The English Pedant – How trendy are you?

 

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Some people are very impressionable when it comes to new usages of words. They will leap on them as if it were a way of demonstrating their intelligence or at least making themselves attractive.

When whoever it was first said “I hear you” when they meant “I understand what you mean”, such trendies not only heard it but bandied it about with gusto. At about the same time – the late 90s – they also lapped up an expression someone had coined when they meant two people had similar attributes or characteristics: “They’re from the same place”. They dropped “in future” the moment they heard the totally unnecessary “going forward”.

They will leap on words and expressions without thinking them through. And that’s a sign of thoughtlessness.

But then there are those who use new expressions to persuade us that they are modern, forward-thinking people, on the ball but part of the crowd. “See? I’m one of you.”

Their life becomes “a roller coaster” because it makes everyday ups and downs sound more exciting.

British politicians are currently on a mission to use the expression: “it’s a game-changer” in every speech they give, because it makes them sound sporty, alert and “innovative”, to use a vastly overworked and often meaningless word.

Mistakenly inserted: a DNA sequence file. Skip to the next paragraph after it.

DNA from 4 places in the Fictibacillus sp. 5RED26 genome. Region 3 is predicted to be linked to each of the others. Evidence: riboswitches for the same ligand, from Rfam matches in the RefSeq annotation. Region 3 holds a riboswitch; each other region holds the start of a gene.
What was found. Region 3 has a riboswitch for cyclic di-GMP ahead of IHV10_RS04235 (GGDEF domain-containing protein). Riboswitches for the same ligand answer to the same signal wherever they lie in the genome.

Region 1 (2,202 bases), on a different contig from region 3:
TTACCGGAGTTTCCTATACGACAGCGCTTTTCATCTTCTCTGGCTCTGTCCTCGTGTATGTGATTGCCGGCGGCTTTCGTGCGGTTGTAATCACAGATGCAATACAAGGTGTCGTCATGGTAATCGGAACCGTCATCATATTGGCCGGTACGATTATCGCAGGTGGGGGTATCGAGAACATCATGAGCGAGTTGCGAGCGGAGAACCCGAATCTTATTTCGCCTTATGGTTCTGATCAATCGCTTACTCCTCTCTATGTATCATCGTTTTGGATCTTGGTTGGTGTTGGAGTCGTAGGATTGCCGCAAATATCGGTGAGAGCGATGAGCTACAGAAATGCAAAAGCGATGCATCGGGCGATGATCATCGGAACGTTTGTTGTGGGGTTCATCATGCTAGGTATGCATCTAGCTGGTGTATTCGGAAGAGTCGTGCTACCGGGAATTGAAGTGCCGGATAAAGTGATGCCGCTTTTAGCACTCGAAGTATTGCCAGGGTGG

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Of all the mutant expressions currently worming their way into a new niche in the language, reach out is the most despicable. Until recently it was a needy person who reached out to friends – reached out for help, that is. Now it is being used by people who don’t need much help at all, but want to be seen as vulnerable and worthy of some sympathy and assistance.

When a politician talks about “reaching out”, he or she is reaching out for nothing more or less than your vote, your rubber-stamp, your approval. He is attempting to shrug off the intelligent public’s natural contempt for his kind. He’s saying it is tough out there and even if he might come across as slimy, manipulative and underhand, he is just Mrs Smith’s little boy doing his best in a dog-eat-dog world.

So beware the insincere person “reaching out” to you. They might well be reaching into your pocket rather than your heart.

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